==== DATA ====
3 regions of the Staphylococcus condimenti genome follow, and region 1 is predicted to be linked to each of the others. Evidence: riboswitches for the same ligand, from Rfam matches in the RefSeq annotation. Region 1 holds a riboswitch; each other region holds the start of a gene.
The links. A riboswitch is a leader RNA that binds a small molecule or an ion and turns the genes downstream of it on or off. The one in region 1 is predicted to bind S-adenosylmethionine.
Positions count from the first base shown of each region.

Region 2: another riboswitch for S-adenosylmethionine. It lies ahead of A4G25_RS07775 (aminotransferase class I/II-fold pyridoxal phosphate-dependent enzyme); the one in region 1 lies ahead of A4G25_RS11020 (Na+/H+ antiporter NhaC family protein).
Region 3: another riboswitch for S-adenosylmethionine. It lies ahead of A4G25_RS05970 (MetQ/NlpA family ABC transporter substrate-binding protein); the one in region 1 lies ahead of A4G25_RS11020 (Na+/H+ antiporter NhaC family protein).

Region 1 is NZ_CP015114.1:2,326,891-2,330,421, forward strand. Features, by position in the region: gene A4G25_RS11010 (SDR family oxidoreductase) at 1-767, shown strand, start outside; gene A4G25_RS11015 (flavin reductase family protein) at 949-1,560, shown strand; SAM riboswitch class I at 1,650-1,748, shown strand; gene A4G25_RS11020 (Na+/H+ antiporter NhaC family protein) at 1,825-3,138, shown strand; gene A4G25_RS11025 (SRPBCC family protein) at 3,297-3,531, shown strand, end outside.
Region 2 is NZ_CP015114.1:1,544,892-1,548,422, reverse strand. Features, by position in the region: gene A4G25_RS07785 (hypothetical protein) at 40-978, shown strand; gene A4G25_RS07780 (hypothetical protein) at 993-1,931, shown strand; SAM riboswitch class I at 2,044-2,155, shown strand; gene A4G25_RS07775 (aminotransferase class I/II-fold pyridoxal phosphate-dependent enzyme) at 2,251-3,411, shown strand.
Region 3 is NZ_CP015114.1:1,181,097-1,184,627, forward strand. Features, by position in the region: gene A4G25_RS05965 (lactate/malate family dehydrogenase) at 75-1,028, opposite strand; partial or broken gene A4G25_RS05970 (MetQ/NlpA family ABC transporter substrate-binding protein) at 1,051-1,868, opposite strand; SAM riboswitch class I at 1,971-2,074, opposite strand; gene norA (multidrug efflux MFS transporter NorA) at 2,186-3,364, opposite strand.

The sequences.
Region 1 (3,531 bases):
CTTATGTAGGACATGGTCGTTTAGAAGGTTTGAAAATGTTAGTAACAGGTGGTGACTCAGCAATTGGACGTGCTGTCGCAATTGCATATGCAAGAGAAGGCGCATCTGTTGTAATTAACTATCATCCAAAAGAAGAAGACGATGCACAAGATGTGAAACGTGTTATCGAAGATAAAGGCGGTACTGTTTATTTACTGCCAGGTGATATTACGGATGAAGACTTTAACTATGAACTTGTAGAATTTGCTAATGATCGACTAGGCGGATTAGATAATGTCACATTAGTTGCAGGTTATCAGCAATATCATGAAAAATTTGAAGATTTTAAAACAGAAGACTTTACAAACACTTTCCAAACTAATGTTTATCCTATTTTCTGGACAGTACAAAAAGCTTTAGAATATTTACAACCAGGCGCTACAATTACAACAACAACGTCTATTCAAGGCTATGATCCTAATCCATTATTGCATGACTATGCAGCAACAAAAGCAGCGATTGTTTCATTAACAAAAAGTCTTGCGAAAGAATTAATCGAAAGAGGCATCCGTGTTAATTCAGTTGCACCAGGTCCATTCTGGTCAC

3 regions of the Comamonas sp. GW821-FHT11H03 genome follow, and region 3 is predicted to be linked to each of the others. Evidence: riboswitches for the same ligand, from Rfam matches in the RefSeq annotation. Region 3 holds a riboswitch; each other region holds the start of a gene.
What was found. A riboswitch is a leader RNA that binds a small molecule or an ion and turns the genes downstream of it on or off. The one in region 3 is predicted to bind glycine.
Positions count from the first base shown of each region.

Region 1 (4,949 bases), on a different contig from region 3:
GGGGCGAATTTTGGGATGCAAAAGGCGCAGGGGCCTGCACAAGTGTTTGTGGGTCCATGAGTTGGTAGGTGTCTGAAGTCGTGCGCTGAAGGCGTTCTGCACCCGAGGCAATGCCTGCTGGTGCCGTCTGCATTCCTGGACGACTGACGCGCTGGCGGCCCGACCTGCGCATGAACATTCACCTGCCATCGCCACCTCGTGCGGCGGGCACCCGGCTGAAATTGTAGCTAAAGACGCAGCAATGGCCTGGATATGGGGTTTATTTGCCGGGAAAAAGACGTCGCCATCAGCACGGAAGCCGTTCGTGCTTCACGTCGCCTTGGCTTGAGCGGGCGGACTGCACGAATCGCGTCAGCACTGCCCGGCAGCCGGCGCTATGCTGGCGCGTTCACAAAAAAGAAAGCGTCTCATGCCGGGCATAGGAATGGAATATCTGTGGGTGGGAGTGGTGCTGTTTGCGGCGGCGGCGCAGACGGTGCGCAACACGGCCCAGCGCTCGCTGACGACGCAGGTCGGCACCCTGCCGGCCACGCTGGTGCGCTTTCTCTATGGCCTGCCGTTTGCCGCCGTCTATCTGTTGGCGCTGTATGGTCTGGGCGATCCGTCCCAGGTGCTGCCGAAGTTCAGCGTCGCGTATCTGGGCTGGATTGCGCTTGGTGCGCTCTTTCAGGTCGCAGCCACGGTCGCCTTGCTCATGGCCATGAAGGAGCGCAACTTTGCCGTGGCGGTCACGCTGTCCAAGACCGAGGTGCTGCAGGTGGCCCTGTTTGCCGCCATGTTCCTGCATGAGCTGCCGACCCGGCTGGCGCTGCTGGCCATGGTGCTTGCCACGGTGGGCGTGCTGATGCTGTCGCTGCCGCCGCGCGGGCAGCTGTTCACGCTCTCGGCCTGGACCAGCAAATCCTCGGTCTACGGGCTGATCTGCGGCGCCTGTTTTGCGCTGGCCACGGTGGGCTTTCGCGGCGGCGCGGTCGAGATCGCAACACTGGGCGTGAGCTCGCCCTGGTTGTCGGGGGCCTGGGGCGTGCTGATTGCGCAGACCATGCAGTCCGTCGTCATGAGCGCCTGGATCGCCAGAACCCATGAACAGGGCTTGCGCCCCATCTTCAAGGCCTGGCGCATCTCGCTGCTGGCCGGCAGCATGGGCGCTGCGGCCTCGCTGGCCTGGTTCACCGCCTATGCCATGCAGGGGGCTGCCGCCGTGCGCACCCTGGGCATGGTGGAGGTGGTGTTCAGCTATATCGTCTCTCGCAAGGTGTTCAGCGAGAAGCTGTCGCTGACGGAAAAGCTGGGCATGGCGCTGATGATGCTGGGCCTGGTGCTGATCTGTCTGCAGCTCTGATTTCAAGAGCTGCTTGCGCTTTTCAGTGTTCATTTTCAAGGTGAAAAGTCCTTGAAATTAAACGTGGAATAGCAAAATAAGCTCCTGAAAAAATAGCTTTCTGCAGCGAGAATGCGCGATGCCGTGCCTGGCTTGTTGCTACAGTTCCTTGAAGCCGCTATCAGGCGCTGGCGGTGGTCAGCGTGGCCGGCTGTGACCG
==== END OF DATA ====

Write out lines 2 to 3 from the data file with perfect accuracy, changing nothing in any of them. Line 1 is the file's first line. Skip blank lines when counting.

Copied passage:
The links. A riboswitch is a leader RNA that binds a small molecule or an ion and turns the genes downstream of it on or off. The one in region 1 is predicted to bind S-adenosylmethionine.
Positions count from the first base shown of each region.